June 1, 2017 Bulldog Sports Round-up
- Published: June 1, 2017
For many high school seniors, graduating high school means finally saying goodbye to the responsibilities that come with being in school. However, being in school sometimes facilitates interests that students truly like, and so graduating high school can mean a disappointing close to an integral part of their lives. For a few YSHS athletes, bidding goodbye to their coaches, teammates and Metro Buckeye Conference marks the definitive end of an era.
But as the old saying has it, when one door closes, another is sure to open. Class of 2017 graduates Olivia Chick, Olivia Brintlinger-Conn and Julian Roberts may have recently competed in their final high school games, but they will shortly ascend to new levels of play when they compete as college athletes. Chick will be part of the University of Michigan’s swim team, Brintlinger-Conn will be running track at Bryn Mawr and Roberts is planning to try out as a walk-on member of the track team at The Ohio State University.
For all these athletes, sports have been a part of their lives since they were little. Chick started swimming with the Sea Dogs and then began club swimming at age seven. After trying her hand at other sports, sometime in middle school she decided to focus solely on swimming. Her practice regimen had her attending between eight and nine practices a week, two of which were in the twilight hours before school started.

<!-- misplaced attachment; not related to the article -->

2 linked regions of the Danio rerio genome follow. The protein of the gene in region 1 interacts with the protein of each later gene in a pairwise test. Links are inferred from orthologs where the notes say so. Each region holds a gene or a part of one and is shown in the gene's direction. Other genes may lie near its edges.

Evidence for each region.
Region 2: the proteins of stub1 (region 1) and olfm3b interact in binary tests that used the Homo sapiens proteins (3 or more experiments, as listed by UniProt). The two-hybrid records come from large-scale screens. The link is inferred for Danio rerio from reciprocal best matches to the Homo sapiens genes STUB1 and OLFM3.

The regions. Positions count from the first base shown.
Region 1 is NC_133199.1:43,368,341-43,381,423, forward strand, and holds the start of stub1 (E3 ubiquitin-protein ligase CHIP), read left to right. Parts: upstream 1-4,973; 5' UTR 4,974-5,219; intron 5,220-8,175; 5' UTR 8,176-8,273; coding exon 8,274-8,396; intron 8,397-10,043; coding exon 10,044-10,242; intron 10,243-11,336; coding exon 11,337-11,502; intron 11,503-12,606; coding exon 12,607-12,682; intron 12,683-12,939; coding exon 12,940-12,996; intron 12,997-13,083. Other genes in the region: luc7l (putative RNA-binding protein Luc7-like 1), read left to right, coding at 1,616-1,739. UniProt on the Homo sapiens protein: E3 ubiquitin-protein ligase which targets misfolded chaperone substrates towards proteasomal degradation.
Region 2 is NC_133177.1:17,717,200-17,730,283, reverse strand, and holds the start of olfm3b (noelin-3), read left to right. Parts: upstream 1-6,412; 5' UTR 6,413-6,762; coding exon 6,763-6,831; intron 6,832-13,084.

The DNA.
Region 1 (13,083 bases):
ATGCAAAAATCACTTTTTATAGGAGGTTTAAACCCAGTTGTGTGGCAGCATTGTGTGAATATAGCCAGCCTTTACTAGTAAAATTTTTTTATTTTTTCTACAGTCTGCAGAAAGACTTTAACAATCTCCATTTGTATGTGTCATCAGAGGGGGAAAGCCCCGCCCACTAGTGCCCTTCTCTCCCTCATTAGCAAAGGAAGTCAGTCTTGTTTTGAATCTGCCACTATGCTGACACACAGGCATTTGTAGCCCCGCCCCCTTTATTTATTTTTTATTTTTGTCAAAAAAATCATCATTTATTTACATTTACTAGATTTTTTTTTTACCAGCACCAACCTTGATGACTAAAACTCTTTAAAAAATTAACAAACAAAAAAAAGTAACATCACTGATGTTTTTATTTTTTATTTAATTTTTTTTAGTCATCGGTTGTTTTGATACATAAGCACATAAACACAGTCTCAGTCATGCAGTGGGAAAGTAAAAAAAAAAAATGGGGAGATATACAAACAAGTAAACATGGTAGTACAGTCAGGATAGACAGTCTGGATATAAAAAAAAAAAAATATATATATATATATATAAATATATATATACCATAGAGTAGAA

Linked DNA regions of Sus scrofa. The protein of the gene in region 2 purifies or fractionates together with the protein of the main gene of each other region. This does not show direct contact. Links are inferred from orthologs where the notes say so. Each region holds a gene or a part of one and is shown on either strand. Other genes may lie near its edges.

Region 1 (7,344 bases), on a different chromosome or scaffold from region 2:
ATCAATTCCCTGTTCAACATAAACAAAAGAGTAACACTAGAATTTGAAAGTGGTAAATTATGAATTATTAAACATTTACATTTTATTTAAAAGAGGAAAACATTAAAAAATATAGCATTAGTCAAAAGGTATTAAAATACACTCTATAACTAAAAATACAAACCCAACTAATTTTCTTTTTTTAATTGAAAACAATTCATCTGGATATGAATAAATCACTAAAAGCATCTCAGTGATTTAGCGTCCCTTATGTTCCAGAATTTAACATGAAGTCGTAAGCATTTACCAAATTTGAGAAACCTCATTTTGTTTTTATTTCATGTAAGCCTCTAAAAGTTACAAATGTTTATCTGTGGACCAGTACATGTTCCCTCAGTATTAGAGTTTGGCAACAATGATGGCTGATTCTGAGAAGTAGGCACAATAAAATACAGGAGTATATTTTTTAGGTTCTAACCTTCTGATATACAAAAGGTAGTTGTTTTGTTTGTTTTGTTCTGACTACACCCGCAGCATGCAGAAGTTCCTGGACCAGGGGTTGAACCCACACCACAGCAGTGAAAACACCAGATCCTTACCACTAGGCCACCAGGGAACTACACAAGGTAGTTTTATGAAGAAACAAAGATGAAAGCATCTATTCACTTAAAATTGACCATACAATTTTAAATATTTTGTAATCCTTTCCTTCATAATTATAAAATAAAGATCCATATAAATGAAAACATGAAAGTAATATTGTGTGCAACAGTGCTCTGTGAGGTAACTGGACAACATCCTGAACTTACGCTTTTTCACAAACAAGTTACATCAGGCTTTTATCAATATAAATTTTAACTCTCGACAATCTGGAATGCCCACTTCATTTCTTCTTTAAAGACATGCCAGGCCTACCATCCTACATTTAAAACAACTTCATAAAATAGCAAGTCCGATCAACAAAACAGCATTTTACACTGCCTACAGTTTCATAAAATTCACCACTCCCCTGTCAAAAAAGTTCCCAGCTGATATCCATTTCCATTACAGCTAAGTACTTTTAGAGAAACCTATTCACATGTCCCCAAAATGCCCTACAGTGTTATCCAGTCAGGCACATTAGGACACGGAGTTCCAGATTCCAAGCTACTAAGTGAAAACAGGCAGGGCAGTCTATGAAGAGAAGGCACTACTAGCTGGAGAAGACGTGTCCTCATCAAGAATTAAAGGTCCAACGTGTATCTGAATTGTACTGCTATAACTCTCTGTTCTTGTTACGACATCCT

Brintlinger-Conn and Roberts both joined the McKinney track team in seventh grade. They were all taken with the approach of their coaches at the time, who Brintlinger-Conn said were “really good at helping athletes who have a motivation to get better.” The experience introduced Brintlinger-Conn to the sport and helped her realize she could still be an athlete even though she had asthma. They haven’t looked back since then, having competed every year until they graduated.
While the three athletes were performing at the top of their game in high school, they are preparing for competition that differs significantly from their experience at YSHS. “The school works hard to give everyone a chance,” Chick said, “and does a good job at letting people succeed in their own way.”